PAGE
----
Hello, dear readers and welcome to a new series we are introducing in addition to our Teacher Features and Alumni Annals called Friday Workshops.

Since first welcoming our American volunteer Kaitlin Marrs back in 2017, Toa has regularly been investing time and resources into conducting professional development workshops with our corps of tutors.  Topics have varied from teacher training to understanding learning disabilities to team-building and leadership.  We have also opened up the scope to include life skills and human interest covering banking and saving money, family planning and women’s reproductive rights, and this year, of course, health and sanitation generally and in the face of Covid-19.

In July, we brought on a young woman, Belina Modest, who worked formerly with Msichana Initiative, an organization based in Dar es Salaam, whose mission is to “advocate for reforms of discriminatory legal frameworks and enforcement of gender-sensitive approaches through engaging girls, community, and relevant stakeholders.”

Belina held three workshops this past month and I am pleased to post the report from the first one below.  I know this may be a repeat for some of you who follow Toa on social media, but it’s still worth your while to take a peek as there is a bit more detail as well as more photos taken by our resident pap, Ema Mnubi.  Enjoy!

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On July 3rd, Toa Nafasi welcomed Belina Modest as our new education volunteer.

There was an introduction of the topic called ‘Protection and the Rights of the Child,’ and an explanation that the facilitator would use a participatory method to teach.

Belina asked the staff different questions concerning the topic such as: (1) Who is a child?  (2) What is child protection?  (3) Who is responsible in protecting a child?  (4) What techniques do you use to communicate with the child while teaching?  (5) What teaching tools do you use?  The tutors formed groups and had to discuss and choose one member in each group to present, sharing their ideas on what they knew concerning the topic.  Then Belina filled in the gaps such as:

(1) The United Nations Convention on the Rights of the Child (UNCRC) defines a child as a human being under the age of 18 years.

(2) The term “child protection” means safeguarding children from harm, which includes violence, abuse, exploitation, and neglect.

(3) In 1924, the League of Nations adopted a declaration on children’s rights that the whole world has to ensure the well-being of children to the best of their ability.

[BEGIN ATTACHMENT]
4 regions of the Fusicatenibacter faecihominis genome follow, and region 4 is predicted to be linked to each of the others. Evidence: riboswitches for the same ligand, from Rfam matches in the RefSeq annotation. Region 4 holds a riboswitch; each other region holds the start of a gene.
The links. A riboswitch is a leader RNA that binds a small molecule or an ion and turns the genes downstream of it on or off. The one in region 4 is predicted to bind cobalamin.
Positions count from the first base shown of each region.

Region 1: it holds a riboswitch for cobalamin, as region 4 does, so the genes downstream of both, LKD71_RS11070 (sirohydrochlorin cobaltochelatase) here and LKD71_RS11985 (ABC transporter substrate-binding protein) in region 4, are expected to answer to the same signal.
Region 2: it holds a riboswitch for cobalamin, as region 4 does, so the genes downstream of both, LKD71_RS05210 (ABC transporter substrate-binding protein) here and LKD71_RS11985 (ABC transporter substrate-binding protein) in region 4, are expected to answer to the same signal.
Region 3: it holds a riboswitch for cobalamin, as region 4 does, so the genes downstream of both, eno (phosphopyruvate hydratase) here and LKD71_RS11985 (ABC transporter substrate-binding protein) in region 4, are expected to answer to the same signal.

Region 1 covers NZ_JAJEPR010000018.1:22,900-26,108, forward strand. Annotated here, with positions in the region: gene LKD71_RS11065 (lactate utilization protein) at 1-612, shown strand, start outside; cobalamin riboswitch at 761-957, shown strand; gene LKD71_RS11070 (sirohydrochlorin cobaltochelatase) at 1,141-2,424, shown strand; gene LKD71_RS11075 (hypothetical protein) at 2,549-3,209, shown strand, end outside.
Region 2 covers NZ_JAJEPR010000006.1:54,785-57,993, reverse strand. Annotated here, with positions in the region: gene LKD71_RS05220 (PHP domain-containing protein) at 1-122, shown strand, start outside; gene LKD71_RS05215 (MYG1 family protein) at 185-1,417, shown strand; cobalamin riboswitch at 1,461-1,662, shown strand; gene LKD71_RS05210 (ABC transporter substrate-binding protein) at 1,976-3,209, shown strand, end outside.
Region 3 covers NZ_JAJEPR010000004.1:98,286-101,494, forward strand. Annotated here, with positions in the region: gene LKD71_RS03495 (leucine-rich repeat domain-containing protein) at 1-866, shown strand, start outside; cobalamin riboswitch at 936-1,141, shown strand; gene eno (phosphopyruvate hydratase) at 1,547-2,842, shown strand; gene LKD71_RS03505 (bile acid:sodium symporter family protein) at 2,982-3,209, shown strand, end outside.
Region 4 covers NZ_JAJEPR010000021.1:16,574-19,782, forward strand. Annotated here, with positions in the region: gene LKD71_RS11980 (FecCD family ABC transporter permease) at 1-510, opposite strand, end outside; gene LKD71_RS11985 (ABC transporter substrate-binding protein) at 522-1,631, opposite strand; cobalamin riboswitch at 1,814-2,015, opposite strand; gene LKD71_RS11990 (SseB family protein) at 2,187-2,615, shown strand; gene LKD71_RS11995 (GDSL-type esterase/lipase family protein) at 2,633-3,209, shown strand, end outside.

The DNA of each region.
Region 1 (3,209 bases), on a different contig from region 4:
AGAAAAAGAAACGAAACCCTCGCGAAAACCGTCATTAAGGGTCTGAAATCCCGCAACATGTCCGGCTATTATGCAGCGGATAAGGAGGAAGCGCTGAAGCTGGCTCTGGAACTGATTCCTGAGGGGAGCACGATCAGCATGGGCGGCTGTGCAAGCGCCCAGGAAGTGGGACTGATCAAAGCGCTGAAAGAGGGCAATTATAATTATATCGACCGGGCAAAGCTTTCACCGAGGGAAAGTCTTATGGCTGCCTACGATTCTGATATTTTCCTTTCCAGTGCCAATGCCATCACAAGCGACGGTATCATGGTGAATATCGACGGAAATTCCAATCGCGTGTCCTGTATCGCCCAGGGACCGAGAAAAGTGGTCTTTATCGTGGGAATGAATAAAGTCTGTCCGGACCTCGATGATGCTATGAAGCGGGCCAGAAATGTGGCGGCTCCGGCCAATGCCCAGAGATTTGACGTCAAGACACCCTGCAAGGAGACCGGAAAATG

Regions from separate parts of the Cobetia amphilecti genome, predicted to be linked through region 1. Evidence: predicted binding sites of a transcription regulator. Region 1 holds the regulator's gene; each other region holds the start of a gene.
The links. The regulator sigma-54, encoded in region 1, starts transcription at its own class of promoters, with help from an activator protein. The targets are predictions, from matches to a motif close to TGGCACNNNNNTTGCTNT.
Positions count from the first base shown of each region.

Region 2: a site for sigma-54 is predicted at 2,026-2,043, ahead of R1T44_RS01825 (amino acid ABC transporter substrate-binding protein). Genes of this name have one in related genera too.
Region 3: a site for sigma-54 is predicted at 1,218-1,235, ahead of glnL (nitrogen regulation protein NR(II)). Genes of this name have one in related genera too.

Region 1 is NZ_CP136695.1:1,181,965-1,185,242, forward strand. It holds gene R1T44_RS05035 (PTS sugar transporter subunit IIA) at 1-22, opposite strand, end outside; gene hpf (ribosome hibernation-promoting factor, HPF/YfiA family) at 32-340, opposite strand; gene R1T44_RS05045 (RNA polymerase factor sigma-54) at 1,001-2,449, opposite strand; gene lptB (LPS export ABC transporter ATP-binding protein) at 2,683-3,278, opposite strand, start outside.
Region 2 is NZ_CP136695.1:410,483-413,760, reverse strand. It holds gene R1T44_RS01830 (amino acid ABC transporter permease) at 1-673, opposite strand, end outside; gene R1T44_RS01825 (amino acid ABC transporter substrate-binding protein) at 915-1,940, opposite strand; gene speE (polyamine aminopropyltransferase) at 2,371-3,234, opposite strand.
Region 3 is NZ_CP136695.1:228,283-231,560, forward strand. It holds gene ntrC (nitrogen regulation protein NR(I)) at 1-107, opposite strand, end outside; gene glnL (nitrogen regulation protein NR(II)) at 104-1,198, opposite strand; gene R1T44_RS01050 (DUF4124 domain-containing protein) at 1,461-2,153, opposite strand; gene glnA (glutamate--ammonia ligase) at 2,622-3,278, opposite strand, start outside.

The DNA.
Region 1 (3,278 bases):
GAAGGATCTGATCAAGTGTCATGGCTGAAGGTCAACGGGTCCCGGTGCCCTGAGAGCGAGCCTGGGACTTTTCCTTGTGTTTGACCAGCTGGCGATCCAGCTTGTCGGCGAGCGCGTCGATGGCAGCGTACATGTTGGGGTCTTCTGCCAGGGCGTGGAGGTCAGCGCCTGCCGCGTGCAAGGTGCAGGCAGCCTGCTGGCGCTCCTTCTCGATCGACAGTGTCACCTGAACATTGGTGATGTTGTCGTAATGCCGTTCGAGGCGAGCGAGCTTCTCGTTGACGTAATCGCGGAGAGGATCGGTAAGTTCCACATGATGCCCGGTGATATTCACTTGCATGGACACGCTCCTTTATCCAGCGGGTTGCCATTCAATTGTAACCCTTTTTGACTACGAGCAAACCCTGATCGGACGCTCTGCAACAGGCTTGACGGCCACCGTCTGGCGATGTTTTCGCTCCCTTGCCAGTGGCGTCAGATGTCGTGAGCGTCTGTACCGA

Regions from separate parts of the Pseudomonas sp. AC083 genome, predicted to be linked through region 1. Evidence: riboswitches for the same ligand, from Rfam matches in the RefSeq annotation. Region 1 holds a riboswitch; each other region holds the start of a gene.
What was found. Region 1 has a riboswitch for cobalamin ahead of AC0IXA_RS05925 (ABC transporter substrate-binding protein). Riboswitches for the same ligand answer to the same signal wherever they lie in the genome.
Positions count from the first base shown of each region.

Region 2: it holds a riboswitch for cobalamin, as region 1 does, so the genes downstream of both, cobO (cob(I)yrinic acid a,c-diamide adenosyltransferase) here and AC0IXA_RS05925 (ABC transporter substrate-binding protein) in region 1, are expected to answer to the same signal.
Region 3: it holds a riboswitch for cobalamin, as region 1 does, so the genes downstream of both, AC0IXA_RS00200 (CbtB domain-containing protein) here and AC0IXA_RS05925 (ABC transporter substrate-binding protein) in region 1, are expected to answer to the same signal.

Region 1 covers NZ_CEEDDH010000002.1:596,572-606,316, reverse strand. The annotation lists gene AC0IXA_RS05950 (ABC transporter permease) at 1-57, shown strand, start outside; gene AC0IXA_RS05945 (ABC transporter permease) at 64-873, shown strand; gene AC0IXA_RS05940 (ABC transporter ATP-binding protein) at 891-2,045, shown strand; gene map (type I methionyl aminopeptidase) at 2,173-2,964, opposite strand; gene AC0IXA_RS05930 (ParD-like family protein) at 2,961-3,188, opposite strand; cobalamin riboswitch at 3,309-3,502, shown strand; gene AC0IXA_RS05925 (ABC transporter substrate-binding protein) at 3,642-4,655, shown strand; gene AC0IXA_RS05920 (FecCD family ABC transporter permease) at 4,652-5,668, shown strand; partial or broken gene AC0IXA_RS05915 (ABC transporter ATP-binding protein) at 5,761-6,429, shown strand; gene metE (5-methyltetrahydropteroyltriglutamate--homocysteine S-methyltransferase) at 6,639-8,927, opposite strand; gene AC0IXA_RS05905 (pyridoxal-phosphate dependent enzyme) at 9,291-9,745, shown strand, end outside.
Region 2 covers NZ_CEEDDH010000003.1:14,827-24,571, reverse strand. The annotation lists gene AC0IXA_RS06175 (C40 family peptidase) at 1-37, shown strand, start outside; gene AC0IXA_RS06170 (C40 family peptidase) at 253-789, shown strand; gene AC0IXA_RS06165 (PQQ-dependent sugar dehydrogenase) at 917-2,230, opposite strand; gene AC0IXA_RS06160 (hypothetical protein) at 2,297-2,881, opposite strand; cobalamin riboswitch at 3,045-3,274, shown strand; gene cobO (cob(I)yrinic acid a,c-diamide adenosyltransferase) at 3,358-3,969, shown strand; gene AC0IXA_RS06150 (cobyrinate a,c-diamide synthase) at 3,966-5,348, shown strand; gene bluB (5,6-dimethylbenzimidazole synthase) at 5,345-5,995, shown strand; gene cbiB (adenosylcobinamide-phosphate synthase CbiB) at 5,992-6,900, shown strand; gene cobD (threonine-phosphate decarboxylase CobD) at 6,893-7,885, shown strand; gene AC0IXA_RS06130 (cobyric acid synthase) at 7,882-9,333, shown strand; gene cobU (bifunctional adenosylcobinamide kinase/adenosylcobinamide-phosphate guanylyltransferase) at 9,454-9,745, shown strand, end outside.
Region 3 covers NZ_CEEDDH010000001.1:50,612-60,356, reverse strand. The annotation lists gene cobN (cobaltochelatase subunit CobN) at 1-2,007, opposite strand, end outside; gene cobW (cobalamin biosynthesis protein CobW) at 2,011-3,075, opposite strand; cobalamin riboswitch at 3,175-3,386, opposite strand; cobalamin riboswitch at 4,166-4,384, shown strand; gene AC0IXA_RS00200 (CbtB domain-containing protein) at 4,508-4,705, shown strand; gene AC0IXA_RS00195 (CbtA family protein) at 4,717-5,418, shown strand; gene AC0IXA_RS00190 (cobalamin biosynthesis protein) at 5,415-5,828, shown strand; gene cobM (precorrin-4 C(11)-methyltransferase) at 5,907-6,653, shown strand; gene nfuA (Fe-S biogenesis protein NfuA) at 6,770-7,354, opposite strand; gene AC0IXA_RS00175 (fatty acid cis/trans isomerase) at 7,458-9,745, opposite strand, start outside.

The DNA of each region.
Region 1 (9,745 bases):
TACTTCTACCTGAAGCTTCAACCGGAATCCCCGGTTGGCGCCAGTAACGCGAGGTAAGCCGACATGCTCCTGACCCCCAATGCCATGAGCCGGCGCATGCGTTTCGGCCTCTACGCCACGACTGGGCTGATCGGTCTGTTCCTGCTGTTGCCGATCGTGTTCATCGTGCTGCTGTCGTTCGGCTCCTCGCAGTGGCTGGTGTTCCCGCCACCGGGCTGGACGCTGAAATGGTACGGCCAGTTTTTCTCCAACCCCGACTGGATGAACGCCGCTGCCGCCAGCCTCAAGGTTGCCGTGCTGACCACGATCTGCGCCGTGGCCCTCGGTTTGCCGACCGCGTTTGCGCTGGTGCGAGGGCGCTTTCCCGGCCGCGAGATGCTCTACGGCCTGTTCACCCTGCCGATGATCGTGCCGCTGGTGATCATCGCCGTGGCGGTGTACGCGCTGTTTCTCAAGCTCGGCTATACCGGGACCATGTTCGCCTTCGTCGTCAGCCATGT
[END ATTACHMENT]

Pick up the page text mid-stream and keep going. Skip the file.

(4) In order to best communicate with a child, teachers can use the techniques of: attentive listening; patience; using body language; showing love and care; addressing the child immediately; and focusing on correcting behavior and not the child’s core personality.

(5) Teaching and learning tools should have variety of features such as: take into account the age of the child; be safe; be attractive to the children; inspire creativity and curiosity; be durable; and address the intended concept.

 

Then Belina explained in short the origin of the rights of the child in Tanzania.  After signing the international rights treaties in 1996, Tanzania then created a child rights policy which was intended to protect the rights of the child and to promote universal education as the government believed that children’s protection was a key factor in promoting national well-being.  However, even after having a policy, Tanzania stayed for long time without children’s protection laws until 2009.

Rights of the child include but are not limited to: health; a name, a nationality, and a family; involvement in decision-making; being taken care of and given food, education, shelter, and freedom; protection; the chance to play; and the most basic of all: life.

At the end of the presentation, the tutors agreed to put into action what was discussed, for example showing love and affection to the children and protecting them; cooperating with parents to ensure their protection; emphasizing children’s rights at school and in the community at large; and considering body language, eye contact, and smiles when with the children.

 

Belina also recommended that the teachers should use more colored pictures when teaching since colors attract children and stimulate their eyes which is good in for their growth and makes them enjoy learning activities.  They should also listen more to the children and give them enough time to think things through and express themselves.

All in all, it was a wonderful first workshop with our new dada, Belina!